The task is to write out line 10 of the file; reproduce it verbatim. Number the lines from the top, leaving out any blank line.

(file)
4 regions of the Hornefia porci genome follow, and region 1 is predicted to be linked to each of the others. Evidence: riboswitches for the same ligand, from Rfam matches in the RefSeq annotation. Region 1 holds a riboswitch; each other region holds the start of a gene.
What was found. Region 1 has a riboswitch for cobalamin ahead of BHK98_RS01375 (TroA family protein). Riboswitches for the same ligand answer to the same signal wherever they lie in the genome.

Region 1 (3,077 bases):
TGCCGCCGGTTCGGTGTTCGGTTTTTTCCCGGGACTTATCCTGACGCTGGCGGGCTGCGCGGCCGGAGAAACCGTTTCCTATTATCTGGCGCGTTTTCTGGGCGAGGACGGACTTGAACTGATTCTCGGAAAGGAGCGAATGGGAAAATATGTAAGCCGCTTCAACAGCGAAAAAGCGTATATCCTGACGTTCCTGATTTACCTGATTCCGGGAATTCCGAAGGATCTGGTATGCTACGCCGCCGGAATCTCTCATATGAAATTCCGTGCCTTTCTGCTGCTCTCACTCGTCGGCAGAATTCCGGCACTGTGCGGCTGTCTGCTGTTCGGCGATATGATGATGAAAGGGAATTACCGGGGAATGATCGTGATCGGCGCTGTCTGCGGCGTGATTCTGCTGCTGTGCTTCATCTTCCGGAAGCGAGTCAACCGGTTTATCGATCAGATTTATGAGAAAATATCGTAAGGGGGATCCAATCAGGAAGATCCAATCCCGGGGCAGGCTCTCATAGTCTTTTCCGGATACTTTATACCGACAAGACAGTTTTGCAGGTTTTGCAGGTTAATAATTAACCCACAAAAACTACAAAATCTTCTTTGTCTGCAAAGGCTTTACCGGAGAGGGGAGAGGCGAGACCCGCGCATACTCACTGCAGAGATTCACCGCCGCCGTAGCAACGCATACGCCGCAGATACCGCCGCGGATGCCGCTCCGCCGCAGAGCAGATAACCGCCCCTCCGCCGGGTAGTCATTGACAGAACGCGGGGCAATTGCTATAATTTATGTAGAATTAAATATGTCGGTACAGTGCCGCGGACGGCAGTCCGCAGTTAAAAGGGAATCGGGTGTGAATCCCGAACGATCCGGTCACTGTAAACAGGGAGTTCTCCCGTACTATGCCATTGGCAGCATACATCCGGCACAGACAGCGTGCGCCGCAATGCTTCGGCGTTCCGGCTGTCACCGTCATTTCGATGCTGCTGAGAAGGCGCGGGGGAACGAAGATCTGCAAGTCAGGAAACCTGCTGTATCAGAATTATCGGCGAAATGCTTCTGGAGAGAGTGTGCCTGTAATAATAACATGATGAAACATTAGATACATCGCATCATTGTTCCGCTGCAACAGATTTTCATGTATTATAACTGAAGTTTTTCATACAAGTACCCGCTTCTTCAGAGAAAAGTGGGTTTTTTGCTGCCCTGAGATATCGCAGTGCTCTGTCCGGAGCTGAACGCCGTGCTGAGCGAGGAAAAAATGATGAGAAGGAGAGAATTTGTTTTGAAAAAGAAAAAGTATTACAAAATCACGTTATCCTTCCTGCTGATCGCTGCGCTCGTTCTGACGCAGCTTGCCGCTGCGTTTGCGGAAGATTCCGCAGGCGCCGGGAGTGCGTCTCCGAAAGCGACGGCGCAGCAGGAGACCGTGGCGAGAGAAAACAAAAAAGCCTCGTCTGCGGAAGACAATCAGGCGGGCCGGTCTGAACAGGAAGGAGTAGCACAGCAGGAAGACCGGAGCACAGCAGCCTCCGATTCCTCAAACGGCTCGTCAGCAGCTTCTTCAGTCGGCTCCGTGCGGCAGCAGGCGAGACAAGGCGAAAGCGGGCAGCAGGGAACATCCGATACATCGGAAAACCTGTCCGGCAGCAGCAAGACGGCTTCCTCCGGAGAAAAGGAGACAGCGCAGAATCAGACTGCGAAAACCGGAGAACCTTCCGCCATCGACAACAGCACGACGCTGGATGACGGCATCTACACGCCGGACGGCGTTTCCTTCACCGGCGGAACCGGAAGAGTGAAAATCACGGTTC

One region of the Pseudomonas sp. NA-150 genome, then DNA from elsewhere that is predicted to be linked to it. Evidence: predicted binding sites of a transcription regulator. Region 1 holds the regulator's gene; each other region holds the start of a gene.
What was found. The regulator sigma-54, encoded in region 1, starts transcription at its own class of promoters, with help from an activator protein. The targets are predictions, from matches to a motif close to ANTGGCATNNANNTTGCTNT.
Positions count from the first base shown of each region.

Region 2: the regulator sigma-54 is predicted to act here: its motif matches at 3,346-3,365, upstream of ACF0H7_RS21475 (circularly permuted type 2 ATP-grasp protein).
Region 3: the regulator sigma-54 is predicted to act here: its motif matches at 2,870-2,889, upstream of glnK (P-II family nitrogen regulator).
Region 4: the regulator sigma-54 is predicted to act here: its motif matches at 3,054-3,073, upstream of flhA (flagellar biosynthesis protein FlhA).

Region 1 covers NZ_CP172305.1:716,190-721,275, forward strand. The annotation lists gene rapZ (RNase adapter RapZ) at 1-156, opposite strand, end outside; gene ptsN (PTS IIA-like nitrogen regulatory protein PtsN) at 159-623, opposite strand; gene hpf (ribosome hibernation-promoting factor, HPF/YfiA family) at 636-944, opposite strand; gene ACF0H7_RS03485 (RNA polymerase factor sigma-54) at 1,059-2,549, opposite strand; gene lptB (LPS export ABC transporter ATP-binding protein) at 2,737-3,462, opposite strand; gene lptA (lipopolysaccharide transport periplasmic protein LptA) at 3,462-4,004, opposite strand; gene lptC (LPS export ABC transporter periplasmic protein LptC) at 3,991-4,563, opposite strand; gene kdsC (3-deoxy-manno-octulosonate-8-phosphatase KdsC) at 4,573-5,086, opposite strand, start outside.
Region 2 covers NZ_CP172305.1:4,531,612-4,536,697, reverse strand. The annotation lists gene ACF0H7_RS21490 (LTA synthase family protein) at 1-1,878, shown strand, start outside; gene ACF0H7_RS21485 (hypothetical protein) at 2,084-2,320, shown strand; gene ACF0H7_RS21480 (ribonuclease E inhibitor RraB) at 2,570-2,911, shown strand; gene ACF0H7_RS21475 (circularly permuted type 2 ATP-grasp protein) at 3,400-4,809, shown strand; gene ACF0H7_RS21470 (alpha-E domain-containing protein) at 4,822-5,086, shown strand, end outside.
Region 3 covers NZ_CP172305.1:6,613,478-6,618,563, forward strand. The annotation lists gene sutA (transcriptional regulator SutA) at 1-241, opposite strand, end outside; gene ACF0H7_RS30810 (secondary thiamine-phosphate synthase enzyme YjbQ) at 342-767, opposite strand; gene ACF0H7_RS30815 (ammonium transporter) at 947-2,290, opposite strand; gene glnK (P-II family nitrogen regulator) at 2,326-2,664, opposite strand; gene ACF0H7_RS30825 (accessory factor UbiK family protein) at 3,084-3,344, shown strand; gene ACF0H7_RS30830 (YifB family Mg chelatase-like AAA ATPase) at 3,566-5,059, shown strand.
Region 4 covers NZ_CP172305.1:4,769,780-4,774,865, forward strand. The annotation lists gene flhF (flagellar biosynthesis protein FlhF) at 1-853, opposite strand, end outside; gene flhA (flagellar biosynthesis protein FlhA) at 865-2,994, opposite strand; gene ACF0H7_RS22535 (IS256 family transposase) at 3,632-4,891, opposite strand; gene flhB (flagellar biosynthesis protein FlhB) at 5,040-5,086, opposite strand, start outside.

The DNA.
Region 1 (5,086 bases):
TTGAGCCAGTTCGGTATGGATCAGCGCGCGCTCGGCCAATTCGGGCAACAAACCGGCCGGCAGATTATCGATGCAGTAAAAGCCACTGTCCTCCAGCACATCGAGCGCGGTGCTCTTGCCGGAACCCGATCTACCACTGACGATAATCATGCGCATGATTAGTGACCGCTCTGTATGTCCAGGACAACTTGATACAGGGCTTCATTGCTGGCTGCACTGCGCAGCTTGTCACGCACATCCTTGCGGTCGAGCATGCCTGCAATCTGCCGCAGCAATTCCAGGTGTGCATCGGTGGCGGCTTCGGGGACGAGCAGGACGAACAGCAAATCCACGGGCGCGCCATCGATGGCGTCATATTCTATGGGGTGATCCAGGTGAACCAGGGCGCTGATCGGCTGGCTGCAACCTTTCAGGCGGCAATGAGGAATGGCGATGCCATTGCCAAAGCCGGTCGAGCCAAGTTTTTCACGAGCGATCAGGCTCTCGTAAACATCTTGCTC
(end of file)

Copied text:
Region 4: the regulator sigma-54 is predicted to act here: its motif matches at 3,054-3,073, upstream of flhA (flagellar biosynthesis protein FlhA).